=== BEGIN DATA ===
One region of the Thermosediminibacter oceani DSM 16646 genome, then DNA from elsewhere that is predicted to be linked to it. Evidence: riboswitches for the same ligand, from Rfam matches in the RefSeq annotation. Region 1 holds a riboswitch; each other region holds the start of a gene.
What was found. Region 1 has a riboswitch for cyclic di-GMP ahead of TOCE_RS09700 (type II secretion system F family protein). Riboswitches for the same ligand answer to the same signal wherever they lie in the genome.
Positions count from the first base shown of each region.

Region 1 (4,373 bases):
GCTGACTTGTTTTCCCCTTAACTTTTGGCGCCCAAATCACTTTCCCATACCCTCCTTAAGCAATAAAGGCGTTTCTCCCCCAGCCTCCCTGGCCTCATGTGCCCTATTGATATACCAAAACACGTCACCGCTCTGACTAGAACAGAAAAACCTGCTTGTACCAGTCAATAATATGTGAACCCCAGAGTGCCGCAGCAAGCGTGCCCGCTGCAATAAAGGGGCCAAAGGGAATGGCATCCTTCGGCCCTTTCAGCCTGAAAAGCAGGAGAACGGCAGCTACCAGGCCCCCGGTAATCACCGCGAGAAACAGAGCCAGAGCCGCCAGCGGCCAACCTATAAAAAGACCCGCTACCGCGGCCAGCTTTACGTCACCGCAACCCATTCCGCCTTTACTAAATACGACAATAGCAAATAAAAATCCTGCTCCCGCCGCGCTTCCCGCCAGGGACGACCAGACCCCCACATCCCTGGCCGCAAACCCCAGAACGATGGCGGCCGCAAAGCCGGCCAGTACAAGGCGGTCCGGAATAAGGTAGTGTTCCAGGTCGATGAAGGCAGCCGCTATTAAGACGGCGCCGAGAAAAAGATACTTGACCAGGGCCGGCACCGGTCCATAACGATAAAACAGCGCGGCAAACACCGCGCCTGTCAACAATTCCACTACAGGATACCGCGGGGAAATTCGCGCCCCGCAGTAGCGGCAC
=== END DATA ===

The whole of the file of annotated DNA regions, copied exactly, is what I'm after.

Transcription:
One region of the Thermosediminibacter oceani DSM 16646 genome, then DNA from elsewhere that is predicted to be linked to it. Evidence: riboswitches for the same ligand, from Rfam matches in the RefSeq annotation. Region 1 holds a riboswitch; each other region holds the start of a gene.
What was found. Region 1 has a riboswitch for cyclic di-GMP ahead of TOCE_RS09700 (type II secretion system F family protein). Riboswitches for the same ligand answer to the same signal wherever they lie in the genome.
Positions count from the first base shown of each region.

Region 1 (4,373 bases):
GCTGACTTGTTTTCCCCTTAACTTTTGGCGCCCAAATCACTTTCCCATACCCTCCTTAAGCAATAAAGGCGTTTCTCCCCCAGCCTCCCTGGCCTCATGTGCCCTATTGATATACCAAAACACGTCACCGCTCTGACTAGAACAGAAAAACCTGCTTGTACCAGTCAATAATATGTGAACCCCAGAGTGCCGCAGCAAGCGTGCCCGCTGCAATAAAGGGGCCAAAGGGAATGGCATCCTTCGGCCCTTTCAGCCTGAAAAGCAGGAGAACGGCAGCTACCAGGCCCCCGGTAATCACCGCGAGAAACAGAGCCAGAGCCGCCAGCGGCCAACCTATAAAAAGACCCGCTACCGCGGCCAGCTTTACGTCACCGCAACCCATTCCGCCTTTACTAAATACGACAATAGCAAATAAAAATCCTGCTCCCGCCGCGCTTCCCGCCAGGGACGACCAGACCCCCACATCCCTGGCCGCAAACCCCAGAACGATGGCGGCCGCAAAGCCGGCCAGTACAAGGCGGTCCGGAATAAGGTAGTGTTCCAGGTCGATGAAGGCAGCCGCTATTAAGACGGCGCCGAGAAAAAGATACTTGACCAGGGCCGGCACCGGTCCATAACGATAAAACAGCGCGGCAAACACCGCGCCTGTCAACAATTCCACTACAGGATACCGCGGGGAAATTCGCGCCCCGCAGTAGCGGCAC